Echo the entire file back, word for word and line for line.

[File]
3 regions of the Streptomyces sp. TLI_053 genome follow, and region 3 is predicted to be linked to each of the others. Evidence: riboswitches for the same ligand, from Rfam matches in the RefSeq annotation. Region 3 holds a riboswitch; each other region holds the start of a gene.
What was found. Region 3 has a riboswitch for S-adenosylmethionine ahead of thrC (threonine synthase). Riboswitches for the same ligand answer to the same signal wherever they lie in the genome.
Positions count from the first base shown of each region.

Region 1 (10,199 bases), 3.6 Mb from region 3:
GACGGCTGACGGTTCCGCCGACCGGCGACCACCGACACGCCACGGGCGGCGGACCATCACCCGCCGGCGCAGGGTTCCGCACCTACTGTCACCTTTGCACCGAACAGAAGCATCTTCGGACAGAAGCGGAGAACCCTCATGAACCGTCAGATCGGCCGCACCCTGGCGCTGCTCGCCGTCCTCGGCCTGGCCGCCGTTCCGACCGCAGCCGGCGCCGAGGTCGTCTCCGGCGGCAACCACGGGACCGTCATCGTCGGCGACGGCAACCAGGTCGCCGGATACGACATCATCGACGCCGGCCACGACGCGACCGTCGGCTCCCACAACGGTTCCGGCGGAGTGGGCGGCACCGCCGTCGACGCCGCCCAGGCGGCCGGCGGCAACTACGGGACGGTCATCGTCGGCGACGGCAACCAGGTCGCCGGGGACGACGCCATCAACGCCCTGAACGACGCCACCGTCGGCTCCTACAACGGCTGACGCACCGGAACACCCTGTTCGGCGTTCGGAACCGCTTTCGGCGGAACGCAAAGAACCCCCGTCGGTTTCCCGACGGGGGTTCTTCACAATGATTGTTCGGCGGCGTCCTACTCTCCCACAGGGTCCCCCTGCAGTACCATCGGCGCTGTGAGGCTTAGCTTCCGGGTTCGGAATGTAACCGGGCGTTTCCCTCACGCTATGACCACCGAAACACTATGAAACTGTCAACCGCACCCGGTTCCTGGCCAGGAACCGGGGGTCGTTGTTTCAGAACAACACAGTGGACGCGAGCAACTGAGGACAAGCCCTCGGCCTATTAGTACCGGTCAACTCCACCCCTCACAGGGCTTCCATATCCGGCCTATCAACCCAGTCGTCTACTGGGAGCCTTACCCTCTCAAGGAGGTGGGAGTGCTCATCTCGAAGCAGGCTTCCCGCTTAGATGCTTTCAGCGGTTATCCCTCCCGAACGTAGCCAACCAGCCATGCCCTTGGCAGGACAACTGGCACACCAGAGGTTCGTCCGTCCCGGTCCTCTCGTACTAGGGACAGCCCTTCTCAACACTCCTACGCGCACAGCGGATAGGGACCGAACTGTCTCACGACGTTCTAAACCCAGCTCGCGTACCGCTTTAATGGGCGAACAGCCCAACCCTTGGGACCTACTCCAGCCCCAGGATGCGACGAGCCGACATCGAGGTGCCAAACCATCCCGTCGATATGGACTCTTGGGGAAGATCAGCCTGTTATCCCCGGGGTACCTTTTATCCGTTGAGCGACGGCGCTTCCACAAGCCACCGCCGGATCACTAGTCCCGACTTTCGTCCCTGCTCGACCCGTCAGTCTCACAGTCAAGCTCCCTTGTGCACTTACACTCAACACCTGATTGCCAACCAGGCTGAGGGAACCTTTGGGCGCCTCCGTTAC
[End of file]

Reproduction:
3 regions of the Streptomyces sp. TLI_053 genome follow, and region 3 is predicted to be linked to each of the others. Evidence: riboswitches for the same ligand, from Rfam matches in the RefSeq annotation. Region 3 holds a riboswitch; each other region holds the start of a gene.
What was found. Region 3 has a riboswitch for S-adenosylmethionine ahead of thrC (threonine synthase). Riboswitches for the same ligand answer to the same signal wherever they lie in the genome.
Positions count from the first base shown of each region.

Region 1 (10,199 bases), 3.6 Mb from region 3:
GACGGCTGACGGTTCCGCCGACCGGCGACCACCGACACGCCACGGGCGGCGGACCATCACCCGCCGGCGCAGGGTTCCGCACCTACTGTCACCTTTGCACCGAACAGAAGCATCTTCGGACAGAAGCGGAGAACCCTCATGAACCGTCAGATCGGCCGCACCCTGGCGCTGCTCGCCGTCCTCGGCCTGGCCGCCGTTCCGACCGCAGCCGGCGCCGAGGTCGTCTCCGGCGGCAACCACGGGACCGTCATCGTCGGCGACGGCAACCAGGTCGCCGGATACGACATCATCGACGCCGGCCACGACGCGACCGTCGGCTCCCACAACGGTTCCGGCGGAGTGGGCGGCACCGCCGTCGACGCCGCCCAGGCGGCCGGCGGCAACTACGGGACGGTCATCGTCGGCGACGGCAACCAGGTCGCCGGGGACGACGCCATCAACGCCCTGAACGACGCCACCGTCGGCTCCTACAACGGCTGACGCACCGGAACACCCTGTTCGGCGTTCGGAACCGCTTTCGGCGGAACGCAAAGAACCCCCGTCGGTTTCCCGACGGGGGTTCTTCACAATGATTGTTCGGCGGCGTCCTACTCTCCCACAGGGTCCCCCTGCAGTACCATCGGCGCTGTGAGGCTTAGCTTCCGGGTTCGGAATGTAACCGGGCGTTTCCCTCACGCTATGACCACCGAAACACTATGAAACTGTCAACCGCACCCGGTTCCTGGCCAGGAACCGGGGGTCGTTGTTTCAGAACAACACAGTGGACGCGAGCAACTGAGGACAAGCCCTCGGCCTATTAGTACCGGTCAACTCCACCCCTCACAGGGCTTCCATATCCGGCCTATCAACCCAGTCGTCTACTGGGAGCCTTACCCTCTCAAGGAGGTGGGAGTGCTCATCTCGAAGCAGGCTTCCCGCTTAGATGCTTTCAGCGGTTATCCCTCCCGAACGTAGCCAACCAGCCATGCCCTTGGCAGGACAACTGGCACACCAGAGGTTCGTCCGTCCCGGTCCTCTCGTACTAGGGACAGCCCTTCTCAACACTCCTACGCGCACAGCGGATAGGGACCGAACTGTCTCACGACGTTCTAAACCCAGCTCGCGTACCGCTTTAATGGGCGAACAGCCCAACCCTTGGGACCTACTCCAGCCCCAGGATGCGACGAGCCGACATCGAGGTGCCAAACCATCCCGTCGATATGGACTCTTGGGGAAGATCAGCCTGTTATCCCCGGGGTACCTTTTATCCGTTGAGCGACGGCGCTTCCACAAGCCACCGCCGGATCACTAGTCCCGACTTTCGTCCCTGCTCGACCCGTCAGTCTCACAGTCAAGCTCCCTTGTGCACTTACACTCAACACCTGATTGCCAACCAGGCTGAGGGAACCTTTGGGCGCCTCCGTTAC